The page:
Transitions in Psychotherapy, Clinical Diagnosis, and Assessment

  • Richard H. Dana
Part of the International and Cultural Psychology book series (ICUP)

Behavioral health psychotherapy, diagnostic, and assessment services for multicultural global populations are conspicuous in some local professional settings but have not been recognized as immediate priorities or incorporated into national policies. Nonetheless, a continuous development of multicultural skills is necessary in these practice arenas not only in the United States but also internationally to improve the psychological health of existing and emerging populations. A global society can neither prosper nor survive without conspicuous and immediate attention to the needs of these burgeoning populations. In the United States, however, recent survey results of psychotherapy conducted by culturally informed, well-intentioned White psychologists indicate pervasive therapist silence concerning potential cultural issues with their multicultural clients. Many of these clients receive monocultural services lacking sufficient cultural empathy to develop trusting relationships that encourage responsiveness to core client issues of identity, integrity and self-respect conducive to healing. These monocultural services contribute to client feelings of invisibility in a racist society, foster realistic paranoia, and dilute positive outcomes of psychotherapy.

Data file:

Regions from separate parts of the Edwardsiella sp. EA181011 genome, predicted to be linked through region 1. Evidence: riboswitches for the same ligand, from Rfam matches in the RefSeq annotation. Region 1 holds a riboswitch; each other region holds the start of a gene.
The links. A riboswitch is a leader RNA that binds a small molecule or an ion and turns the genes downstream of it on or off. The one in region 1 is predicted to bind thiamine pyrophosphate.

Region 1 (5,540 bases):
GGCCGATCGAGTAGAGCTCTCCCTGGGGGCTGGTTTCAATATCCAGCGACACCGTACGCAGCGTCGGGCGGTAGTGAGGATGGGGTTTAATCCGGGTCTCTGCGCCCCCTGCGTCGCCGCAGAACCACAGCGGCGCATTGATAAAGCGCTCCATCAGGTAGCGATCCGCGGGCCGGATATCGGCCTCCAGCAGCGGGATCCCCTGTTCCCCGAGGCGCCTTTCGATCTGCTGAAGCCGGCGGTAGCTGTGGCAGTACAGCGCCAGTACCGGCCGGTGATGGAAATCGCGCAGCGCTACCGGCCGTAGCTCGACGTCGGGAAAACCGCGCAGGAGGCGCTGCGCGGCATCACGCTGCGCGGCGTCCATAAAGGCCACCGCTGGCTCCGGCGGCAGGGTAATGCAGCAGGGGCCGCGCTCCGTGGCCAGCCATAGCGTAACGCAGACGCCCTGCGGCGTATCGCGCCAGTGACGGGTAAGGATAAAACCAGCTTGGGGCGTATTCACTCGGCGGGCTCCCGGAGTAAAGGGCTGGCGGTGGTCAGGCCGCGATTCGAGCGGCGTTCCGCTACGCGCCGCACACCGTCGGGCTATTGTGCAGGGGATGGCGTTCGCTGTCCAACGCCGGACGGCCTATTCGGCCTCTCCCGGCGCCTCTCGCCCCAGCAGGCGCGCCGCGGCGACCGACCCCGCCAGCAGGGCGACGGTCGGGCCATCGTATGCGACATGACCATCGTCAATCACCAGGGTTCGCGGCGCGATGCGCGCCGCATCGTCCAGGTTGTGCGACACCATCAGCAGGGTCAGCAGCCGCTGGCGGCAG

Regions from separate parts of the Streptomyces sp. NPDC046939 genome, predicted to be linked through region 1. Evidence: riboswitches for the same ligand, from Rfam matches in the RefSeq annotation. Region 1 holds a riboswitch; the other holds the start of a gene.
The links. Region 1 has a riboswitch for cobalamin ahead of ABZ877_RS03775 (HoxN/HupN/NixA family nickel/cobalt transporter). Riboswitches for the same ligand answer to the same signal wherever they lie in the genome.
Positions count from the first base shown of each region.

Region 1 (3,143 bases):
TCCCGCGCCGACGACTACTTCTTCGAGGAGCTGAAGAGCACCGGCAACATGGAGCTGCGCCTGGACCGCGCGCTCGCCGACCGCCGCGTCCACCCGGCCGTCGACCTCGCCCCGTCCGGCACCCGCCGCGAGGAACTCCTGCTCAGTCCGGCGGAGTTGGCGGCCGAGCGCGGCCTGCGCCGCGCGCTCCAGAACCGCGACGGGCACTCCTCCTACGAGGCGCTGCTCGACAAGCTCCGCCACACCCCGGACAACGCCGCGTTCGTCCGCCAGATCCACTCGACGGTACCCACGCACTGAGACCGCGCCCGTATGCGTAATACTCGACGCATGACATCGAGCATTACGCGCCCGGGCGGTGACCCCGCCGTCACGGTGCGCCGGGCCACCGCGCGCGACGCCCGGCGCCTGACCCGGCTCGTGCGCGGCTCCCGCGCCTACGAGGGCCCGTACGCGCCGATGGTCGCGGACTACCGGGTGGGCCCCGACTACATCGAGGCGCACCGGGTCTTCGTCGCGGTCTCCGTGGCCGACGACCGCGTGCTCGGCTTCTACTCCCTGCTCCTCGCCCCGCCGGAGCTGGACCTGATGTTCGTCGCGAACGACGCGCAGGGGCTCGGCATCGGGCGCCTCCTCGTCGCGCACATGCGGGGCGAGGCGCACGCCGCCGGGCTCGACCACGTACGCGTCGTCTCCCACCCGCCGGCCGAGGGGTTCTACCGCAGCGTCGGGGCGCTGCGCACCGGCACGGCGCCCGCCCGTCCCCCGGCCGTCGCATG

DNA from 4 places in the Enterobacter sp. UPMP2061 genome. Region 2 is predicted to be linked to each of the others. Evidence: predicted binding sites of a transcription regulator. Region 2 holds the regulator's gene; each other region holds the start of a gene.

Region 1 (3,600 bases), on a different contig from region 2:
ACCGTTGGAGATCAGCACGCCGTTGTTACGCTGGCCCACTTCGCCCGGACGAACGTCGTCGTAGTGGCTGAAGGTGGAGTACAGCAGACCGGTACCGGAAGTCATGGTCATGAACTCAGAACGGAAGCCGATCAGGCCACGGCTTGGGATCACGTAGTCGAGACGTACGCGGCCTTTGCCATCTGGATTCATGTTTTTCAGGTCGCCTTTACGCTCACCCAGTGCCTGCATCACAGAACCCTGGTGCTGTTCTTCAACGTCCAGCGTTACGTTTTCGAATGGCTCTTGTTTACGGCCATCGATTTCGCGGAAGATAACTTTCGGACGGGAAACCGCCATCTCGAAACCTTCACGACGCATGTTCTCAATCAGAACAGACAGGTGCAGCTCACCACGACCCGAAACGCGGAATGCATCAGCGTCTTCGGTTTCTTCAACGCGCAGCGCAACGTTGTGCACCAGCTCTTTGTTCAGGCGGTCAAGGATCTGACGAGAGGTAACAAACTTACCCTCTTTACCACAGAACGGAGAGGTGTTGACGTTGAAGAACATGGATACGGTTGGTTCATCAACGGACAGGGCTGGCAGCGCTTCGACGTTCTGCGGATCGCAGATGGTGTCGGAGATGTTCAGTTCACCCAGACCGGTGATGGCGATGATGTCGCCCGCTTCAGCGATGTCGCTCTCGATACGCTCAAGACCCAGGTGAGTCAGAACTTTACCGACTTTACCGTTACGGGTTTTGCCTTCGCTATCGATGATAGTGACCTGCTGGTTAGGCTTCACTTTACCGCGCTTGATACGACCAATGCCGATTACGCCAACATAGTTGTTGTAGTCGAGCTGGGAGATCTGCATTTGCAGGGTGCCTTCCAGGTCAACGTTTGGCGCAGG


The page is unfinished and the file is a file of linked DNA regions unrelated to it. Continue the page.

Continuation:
Although clinical diagnosis now includes cultural considerations in the form of cultural formulations and recognizes culture-bound syndromes, a monocultural perspective continues to over- and underpathologize multicultural clients in the United States. Nonetheless, a multicultural perspective is emerging very slowly as a result of efforts to classify racism as a source of psychological trauma, separate pathological and nonpathological individual responses, and increasingly recognize cultural factors in symptom expression and illness experience. In Europe, the responsiveness of European Community nations to cultural issues has been mapped to encourage and facilitate the development of consensual methods to standardize mental health services while respecting the historic integrity of constituent countries.


Assessment Instrument Acculturative Stress Cultural Formulation Multicultural Education Behavioral Health Service 
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© Springer Science+Business Media, LLC 2008

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  • Richard H. Dana

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